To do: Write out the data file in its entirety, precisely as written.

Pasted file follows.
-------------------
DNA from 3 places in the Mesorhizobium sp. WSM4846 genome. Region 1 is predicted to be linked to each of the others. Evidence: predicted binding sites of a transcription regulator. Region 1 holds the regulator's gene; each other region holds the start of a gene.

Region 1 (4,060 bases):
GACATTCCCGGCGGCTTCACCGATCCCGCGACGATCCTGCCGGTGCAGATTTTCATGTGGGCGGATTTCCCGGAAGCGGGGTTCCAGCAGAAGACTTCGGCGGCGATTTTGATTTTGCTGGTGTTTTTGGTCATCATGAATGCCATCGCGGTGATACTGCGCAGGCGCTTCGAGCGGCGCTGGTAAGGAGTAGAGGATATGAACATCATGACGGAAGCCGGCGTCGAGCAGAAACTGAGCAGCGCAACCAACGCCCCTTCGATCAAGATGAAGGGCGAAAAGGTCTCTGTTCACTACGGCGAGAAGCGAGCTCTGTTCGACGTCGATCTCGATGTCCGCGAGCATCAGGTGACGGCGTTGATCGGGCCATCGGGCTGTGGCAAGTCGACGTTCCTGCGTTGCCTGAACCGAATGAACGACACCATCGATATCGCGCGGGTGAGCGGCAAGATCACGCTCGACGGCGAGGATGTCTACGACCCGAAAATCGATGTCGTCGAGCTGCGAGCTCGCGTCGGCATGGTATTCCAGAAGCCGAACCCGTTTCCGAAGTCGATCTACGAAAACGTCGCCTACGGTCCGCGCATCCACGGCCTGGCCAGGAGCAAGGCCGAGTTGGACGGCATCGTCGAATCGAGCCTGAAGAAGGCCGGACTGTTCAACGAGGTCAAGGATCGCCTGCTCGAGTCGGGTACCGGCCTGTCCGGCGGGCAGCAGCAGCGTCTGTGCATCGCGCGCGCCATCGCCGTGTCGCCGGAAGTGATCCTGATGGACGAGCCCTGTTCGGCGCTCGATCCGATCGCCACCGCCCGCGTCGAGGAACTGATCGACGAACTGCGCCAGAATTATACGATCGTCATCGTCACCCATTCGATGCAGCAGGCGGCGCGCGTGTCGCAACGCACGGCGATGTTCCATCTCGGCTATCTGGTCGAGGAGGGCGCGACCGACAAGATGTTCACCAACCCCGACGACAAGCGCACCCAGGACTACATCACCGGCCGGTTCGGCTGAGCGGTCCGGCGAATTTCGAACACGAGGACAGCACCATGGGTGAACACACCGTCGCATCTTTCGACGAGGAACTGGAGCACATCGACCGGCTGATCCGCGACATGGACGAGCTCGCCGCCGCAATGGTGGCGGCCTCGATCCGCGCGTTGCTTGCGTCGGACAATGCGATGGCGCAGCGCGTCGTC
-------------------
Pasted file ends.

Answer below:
DNA from 3 places in the Mesorhizobium sp. WSM4846 genome. Region 1 is predicted to be linked to each of the others. Evidence: predicted binding sites of a transcription regulator. Region 1 holds the regulator's gene; each other region holds the start of a gene.

Region 1 (4,060 bases):
GACATTCCCGGCGGCTTCACCGATCCCGCGACGATCCTGCCGGTGCAGATTTTCATGTGGGCGGATTTCCCGGAAGCGGGGTTCCAGCAGAAGACTTCGGCGGCGATTTTGATTTTGCTGGTGTTTTTGGTCATCATGAATGCCATCGCGGTGATACTGCGCAGGCGCTTCGAGCGGCGCTGGTAAGGAGTAGAGGATATGAACATCATGACGGAAGCCGGCGTCGAGCAGAAACTGAGCAGCGCAACCAACGCCCCTTCGATCAAGATGAAGGGCGAAAAGGTCTCTGTTCACTACGGCGAGAAGCGAGCTCTGTTCGACGTCGATCTCGATGTCCGCGAGCATCAGGTGACGGCGTTGATCGGGCCATCGGGCTGTGGCAAGTCGACGTTCCTGCGTTGCCTGAACCGAATGAACGACACCATCGATATCGCGCGGGTGAGCGGCAAGATCACGCTCGACGGCGAGGATGTCTACGACCCGAAAATCGATGTCGTCGAGCTGCGAGCTCGCGTCGGCATGGTATTCCAGAAGCCGAACCCGTTTCCGAAGTCGATCTACGAAAACGTCGCCTACGGTCCGCGCATCCACGGCCTGGCCAGGAGCAAGGCCGAGTTGGACGGCATCGTCGAATCGAGCCTGAAGAAGGCCGGACTGTTCAACGAGGTCAAGGATCGCCTGCTCGAGTCGGGTACCGGCCTGTCCGGCGGGCAGCAGCAGCGTCTGTGCATCGCGCGCGCCATCGCCGTGTCGCCGGAAGTGATCCTGATGGACGAGCCCTGTTCGGCGCTCGATCCGATCGCCACCGCCCGCGTCGAGGAACTGATCGACGAACTGCGCCAGAATTATACGATCGTCATCGTCACCCATTCGATGCAGCAGGCGGCGCGCGTGTCGCAACGCACGGCGATGTTCCATCTCGGCTATCTGGTCGAGGAGGGCGCGACCGACAAGATGTTCACCAACCCCGACGACAAGCGCACCCAGGACTACATCACCGGCCGGTTCGGCTGAGCGGTCCGGCGAATTTCGAACACGAGGACAGCACCATGGGTGAACACACCGTCGCATCTTTCGACGAGGAACTGGAGCACATCGACCGGCTGATCCGCGACATGGACGAGCTCGCCGCCGCAATGGTGGCGGCCTCGATCCGCGCGTTGCTTGCGTCGGACAATGCGATGGCGCAGCGCGTCGTC